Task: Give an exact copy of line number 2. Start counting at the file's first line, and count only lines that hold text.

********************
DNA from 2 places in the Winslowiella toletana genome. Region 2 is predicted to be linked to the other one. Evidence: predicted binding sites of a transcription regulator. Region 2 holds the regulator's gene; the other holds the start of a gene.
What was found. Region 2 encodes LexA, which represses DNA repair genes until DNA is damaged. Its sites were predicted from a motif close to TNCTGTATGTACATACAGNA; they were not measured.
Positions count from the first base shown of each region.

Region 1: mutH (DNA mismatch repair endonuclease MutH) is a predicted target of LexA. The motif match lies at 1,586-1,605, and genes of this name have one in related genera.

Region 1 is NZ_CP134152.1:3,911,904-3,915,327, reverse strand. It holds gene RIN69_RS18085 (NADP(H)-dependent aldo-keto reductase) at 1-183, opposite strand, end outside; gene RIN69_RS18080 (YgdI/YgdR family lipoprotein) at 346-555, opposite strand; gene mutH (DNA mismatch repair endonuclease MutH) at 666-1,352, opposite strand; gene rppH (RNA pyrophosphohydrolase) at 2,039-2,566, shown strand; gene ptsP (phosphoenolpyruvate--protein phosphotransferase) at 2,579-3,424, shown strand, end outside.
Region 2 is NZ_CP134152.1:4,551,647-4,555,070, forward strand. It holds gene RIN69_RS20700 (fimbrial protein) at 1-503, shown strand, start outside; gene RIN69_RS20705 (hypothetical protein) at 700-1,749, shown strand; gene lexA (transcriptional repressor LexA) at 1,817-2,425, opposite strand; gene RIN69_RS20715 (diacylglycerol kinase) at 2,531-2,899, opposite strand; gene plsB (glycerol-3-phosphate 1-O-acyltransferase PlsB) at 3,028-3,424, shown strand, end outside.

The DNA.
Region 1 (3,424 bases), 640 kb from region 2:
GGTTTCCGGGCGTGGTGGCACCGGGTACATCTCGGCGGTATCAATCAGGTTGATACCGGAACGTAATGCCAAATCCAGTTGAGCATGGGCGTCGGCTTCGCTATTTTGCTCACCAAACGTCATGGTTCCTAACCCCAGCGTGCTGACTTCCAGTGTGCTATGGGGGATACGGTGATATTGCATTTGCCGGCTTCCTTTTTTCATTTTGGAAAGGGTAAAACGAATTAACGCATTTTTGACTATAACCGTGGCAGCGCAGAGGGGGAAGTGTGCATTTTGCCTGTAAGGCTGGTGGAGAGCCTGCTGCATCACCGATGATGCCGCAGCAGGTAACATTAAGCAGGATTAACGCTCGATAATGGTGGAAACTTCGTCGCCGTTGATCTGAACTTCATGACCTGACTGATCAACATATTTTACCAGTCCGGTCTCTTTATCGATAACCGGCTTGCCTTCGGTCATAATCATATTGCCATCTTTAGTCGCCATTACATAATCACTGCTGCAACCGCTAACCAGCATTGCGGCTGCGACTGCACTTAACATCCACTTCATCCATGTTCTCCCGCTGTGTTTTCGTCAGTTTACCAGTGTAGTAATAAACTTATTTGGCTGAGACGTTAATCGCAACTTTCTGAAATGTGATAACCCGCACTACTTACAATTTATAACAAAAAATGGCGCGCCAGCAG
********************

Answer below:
What was found. Region 2 encodes LexA, which represses DNA repair genes until DNA is damaged. Its sites were predicted from a motif close to TNCTGTATGTACATACAGNA; they were not measured.